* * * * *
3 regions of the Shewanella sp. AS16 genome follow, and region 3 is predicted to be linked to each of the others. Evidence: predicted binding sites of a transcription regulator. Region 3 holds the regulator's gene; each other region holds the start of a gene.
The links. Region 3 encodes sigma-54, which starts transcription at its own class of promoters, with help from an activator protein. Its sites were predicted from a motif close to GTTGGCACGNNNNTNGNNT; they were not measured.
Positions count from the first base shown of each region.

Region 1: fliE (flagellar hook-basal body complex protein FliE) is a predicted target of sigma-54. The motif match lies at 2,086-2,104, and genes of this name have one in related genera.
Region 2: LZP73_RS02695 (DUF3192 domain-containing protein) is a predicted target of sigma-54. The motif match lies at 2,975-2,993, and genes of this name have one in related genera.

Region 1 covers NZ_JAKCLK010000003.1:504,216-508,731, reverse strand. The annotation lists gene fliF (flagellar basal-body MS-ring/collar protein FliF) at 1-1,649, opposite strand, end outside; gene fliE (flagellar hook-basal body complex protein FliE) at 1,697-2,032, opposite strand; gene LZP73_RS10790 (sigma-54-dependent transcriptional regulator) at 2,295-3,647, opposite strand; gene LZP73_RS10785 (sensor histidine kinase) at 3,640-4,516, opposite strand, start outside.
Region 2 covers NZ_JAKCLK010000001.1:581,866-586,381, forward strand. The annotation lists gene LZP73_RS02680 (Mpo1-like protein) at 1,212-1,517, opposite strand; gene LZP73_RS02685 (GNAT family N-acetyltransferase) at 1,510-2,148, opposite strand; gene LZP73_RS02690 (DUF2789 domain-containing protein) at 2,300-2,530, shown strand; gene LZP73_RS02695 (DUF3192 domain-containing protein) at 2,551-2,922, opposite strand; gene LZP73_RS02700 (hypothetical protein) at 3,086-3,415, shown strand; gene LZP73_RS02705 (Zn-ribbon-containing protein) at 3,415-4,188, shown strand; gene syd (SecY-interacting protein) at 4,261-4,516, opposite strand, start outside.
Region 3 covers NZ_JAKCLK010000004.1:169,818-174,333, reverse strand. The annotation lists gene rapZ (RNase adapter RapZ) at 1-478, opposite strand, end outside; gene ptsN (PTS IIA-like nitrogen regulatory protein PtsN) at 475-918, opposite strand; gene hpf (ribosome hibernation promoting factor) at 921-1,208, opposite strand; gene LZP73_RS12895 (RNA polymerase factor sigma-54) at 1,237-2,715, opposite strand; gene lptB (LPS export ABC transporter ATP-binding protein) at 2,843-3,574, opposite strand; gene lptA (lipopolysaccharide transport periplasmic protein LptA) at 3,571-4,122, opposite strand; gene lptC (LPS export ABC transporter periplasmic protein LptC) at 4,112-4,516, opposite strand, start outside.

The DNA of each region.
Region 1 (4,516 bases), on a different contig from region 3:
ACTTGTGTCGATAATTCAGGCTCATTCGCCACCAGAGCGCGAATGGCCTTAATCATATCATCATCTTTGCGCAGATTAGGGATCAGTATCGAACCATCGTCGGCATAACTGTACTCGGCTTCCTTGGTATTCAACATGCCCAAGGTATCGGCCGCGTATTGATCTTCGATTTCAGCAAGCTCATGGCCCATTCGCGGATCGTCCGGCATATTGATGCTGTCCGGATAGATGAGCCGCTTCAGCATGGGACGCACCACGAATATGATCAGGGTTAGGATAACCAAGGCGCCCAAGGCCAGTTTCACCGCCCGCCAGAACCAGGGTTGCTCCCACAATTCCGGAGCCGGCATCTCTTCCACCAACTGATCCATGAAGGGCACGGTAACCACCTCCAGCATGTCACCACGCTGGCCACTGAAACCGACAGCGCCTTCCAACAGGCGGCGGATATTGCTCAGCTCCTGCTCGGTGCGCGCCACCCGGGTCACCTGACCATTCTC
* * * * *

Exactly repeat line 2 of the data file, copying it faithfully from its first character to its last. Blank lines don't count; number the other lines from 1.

The links. Region 3 encodes sigma-54, which starts transcription at its own class of promoters, with help from an activator protein. Its sites were predicted from a motif close to GTTGGCACGNNNNTNGNNT; they were not measured.